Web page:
We've all heard the buzz around global warming and glaciers. And while most of us aren't trekking around on uninhabited Arctic tundra, here's a heads up if you’re planning that vacation to escape the chilly work commute. Climate change is not affecting only the cold, desolate reaches of this planet. It’s also starting to impact paradise.
In a story aired on NPR last week, experts described the effects of an event known as "bleaching" on Jamaica's coral reefs. When the water heats up too much, stressed coral releases the algae that it needs to survive from its stomach cells, which leaves the coral looking white—or bleached—and in many cases, dead.
If trends continue, says the report, "severe coral bleaching in the Caribbean could be an annual event." Like glaciers, coral reefs are important indicators of climate change. Because they are some of the most biodiverse spots on the planet—perhaps even more so than rain forests—reefs are being studied by the National Oceanic and Atmospheric Administration to gauge climate change. NOAA has called reefs the "canary in the mine shaft" for the world’s oceans.
And one more warning to vacationers: Go a little easier when slathering on that sunscreen. It turns out that the lotion we use to protect ourselves from UV rays is actually damaging the reef.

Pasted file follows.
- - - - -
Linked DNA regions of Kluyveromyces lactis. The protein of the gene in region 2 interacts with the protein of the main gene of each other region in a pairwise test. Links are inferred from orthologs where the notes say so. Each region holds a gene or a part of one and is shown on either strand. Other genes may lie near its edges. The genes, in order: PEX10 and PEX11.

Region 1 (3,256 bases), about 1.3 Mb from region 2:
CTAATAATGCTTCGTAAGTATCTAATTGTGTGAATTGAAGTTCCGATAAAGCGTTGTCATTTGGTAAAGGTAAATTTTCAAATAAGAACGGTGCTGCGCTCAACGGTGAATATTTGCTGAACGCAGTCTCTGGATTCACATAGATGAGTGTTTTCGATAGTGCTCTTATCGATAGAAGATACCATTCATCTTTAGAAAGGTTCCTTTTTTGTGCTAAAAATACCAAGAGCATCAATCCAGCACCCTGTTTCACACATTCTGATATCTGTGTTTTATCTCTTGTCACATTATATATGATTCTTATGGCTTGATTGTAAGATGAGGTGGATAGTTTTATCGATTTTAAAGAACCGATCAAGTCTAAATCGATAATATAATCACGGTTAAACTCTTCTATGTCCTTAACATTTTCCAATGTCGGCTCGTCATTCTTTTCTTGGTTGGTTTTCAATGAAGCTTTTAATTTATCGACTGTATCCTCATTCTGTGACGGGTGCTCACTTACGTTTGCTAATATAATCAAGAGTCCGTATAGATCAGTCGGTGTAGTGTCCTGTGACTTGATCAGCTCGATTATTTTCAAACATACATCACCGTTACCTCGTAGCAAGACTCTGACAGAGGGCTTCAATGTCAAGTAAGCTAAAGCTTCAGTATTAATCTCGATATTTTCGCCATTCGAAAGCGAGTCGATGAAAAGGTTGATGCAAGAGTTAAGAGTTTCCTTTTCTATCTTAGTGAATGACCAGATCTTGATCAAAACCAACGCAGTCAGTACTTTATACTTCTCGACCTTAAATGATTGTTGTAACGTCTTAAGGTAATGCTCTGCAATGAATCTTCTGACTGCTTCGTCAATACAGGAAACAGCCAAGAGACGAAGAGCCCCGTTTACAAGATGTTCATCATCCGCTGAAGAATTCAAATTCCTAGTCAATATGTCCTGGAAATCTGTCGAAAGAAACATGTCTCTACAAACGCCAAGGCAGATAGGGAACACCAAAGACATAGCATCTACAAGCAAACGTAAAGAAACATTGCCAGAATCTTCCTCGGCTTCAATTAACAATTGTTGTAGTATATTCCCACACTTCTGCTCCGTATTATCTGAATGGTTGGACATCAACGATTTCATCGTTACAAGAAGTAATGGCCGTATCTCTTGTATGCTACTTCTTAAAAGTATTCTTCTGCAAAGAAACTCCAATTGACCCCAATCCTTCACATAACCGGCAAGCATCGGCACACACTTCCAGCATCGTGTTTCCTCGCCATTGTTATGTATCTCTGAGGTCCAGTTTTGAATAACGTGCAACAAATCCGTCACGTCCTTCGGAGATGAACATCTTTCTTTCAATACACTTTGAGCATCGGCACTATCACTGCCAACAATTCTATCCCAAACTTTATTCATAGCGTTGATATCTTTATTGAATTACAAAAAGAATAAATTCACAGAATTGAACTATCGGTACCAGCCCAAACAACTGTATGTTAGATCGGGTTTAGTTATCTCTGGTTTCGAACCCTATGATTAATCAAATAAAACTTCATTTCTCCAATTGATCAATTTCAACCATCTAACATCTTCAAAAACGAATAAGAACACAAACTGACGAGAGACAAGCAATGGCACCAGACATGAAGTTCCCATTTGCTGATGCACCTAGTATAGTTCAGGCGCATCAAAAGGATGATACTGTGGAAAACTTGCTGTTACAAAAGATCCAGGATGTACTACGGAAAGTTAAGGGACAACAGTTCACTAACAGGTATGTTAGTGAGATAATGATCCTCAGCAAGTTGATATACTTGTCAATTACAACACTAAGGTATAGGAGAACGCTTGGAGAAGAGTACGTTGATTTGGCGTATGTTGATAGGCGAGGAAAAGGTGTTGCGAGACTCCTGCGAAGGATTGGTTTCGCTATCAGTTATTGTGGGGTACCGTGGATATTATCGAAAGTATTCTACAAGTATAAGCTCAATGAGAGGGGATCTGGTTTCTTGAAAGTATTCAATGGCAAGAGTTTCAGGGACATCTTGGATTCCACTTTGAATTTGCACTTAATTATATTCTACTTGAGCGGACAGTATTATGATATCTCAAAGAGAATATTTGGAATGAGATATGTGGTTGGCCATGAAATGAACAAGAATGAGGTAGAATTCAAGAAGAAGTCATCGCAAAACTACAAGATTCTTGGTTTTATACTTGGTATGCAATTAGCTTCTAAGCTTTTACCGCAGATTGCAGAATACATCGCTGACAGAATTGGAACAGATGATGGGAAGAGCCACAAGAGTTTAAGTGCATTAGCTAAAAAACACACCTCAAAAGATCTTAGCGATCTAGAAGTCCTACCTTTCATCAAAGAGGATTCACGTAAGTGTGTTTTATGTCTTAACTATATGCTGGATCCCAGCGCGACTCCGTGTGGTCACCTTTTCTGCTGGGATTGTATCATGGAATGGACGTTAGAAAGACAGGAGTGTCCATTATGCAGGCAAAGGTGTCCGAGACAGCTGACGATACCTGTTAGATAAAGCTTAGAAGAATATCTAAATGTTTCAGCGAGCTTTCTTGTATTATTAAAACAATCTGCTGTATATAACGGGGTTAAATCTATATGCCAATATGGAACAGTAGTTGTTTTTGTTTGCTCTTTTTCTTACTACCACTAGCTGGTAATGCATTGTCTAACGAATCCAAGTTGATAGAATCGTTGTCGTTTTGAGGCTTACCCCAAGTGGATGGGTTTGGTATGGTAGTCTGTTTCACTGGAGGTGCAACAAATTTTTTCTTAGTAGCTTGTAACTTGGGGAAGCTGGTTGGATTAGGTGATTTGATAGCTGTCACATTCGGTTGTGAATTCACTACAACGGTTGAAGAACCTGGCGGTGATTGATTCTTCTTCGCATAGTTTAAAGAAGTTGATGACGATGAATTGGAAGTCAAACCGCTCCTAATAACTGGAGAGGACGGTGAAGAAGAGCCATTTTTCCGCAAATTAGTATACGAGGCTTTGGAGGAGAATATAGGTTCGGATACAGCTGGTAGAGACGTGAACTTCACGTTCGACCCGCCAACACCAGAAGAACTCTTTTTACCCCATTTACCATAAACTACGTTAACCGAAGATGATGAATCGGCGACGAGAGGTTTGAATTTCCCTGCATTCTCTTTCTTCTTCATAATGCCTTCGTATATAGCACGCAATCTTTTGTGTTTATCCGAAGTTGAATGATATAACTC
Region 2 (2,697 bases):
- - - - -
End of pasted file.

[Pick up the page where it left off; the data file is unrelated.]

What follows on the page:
A National Geographic report estimated that 4,000 to 6,000 metric tons of sunscreen is sloughed off by swimmers across the world, causing additional bleaching events. Scientists recommend using sunscreens with physical filters, which reflect instead of absorb ultraviolet radiation, and suggest choosing eco-friendly chemical sunscreens to reduce the impact on the coral.
But don't put that scuba gear up on eBay just yet—in reaction to such dangers, the International Coral Reef Initiative has dubbed 2008 the "International Year of the Reef,"to raise awareness about their plight. For more information on climate change, including coral bleaching, make sure to watch Six Degrees Could Change the World, National Geographic's newest documentary, set to air February 10 on the National Geographic Channel.